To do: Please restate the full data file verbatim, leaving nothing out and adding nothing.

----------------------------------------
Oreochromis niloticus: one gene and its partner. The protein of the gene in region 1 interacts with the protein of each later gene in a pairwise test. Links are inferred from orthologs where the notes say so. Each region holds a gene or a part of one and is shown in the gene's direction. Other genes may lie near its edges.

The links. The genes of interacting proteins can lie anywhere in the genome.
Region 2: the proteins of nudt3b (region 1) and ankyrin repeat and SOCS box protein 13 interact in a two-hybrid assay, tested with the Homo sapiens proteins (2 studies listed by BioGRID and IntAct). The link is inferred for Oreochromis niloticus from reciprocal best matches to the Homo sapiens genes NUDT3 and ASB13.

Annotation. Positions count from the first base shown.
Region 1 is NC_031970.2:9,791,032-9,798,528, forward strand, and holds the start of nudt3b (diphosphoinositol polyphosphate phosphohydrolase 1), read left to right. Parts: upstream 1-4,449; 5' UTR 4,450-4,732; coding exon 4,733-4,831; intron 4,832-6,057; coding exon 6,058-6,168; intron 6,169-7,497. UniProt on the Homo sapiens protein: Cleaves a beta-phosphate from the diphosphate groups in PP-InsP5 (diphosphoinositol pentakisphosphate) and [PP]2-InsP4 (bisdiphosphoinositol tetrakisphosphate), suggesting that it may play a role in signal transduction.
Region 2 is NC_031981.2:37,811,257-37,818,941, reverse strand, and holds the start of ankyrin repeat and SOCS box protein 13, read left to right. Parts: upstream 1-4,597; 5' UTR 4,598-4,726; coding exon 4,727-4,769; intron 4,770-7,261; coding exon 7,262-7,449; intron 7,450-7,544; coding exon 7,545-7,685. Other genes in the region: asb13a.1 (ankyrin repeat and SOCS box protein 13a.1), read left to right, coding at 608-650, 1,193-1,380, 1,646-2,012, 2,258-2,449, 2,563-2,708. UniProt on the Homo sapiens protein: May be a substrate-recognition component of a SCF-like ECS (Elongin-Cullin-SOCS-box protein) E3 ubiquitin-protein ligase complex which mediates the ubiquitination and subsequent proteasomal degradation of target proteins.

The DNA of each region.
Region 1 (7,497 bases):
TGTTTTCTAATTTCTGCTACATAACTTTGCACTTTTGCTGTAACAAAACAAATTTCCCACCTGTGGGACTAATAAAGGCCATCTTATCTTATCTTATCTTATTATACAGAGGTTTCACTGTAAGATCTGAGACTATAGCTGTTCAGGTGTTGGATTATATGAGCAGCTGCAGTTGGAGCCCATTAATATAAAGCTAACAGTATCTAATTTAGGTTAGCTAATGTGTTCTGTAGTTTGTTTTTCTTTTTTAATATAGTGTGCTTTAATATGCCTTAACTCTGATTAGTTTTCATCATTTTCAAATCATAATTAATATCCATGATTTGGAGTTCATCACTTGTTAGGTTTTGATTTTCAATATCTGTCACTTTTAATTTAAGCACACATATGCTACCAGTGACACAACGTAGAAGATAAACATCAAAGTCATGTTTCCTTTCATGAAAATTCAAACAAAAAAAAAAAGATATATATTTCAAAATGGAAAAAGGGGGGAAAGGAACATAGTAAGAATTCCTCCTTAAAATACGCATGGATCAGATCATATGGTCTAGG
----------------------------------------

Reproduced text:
Oreochromis niloticus: one gene and its partner. The protein of the gene in region 1 interacts with the protein of each later gene in a pairwise test. Links are inferred from orthologs where the notes say so. Each region holds a gene or a part of one and is shown in the gene's direction. Other genes may lie near its edges.

The links. The genes of interacting proteins can lie anywhere in the genome.
Region 2: the proteins of nudt3b (region 1) and ankyrin repeat and SOCS box protein 13 interact in a two-hybrid assay, tested with the Homo sapiens proteins (2 studies listed by BioGRID and IntAct). The link is inferred for Oreochromis niloticus from reciprocal best matches to the Homo sapiens genes NUDT3 and ASB13.

Annotation. Positions count from the first base shown.
Region 1 is NC_031970.2:9,791,032-9,798,528, forward strand, and holds the start of nudt3b (diphosphoinositol polyphosphate phosphohydrolase 1), read left to right. Parts: upstream 1-4,449; 5' UTR 4,450-4,732; coding exon 4,733-4,831; intron 4,832-6,057; coding exon 6,058-6,168; intron 6,169-7,497. UniProt on the Homo sapiens protein: Cleaves a beta-phosphate from the diphosphate groups in PP-InsP5 (diphosphoinositol pentakisphosphate) and [PP]2-InsP4 (bisdiphosphoinositol tetrakisphosphate), suggesting that it may play a role in signal transduction.
Region 2 is NC_031981.2:37,811,257-37,818,941, reverse strand, and holds the start of ankyrin repeat and SOCS box protein 13, read left to right. Parts: upstream 1-4,597; 5' UTR 4,598-4,726; coding exon 4,727-4,769; intron 4,770-7,261; coding exon 7,262-7,449; intron 7,450-7,544; coding exon 7,545-7,685. Other genes in the region: asb13a.1 (ankyrin repeat and SOCS box protein 13a.1), read left to right, coding at 608-650, 1,193-1,380, 1,646-2,012, 2,258-2,449, 2,563-2,708. UniProt on the Homo sapiens protein: May be a substrate-recognition component of a SCF-like ECS (Elongin-Cullin-SOCS-box protein) E3 ubiquitin-protein ligase complex which mediates the ubiquitination and subsequent proteasomal degradation of target proteins.

The DNA of each region.
Region 1 (7,497 bases):
TGTTTTCTAATTTCTGCTACATAACTTTGCACTTTTGCTGTAACAAAACAAATTTCCCACCTGTGGGACTAATAAAGGCCATCTTATCTTATCTTATCTTATTATACAGAGGTTTCACTGTAAGATCTGAGACTATAGCTGTTCAGGTGTTGGATTATATGAGCAGCTGCAGTTGGAGCCCATTAATATAAAGCTAACAGTATCTAATTTAGGTTAGCTAATGTGTTCTGTAGTTTGTTTTTCTTTTTTAATATAGTGTGCTTTAATATGCCTTAACTCTGATTAGTTTTCATCATTTTCAAATCATAATTAATATCCATGATTTGGAGTTCATCACTTGTTAGGTTTTGATTTTCAATATCTGTCACTTTTAATTTAAGCACACATATGCTACCAGTGACACAACGTAGAAGATAAACATCAAAGTCATGTTTCCTTTCATGAAAATTCAAACAAAAAAAAAAAGATATATATTTCAAAATGGAAAAAGGGGGGAAAGGAACATAGTAAGAATTCCTCCTTAAAATACGCATGGATCAGATCATATGGTCTAGG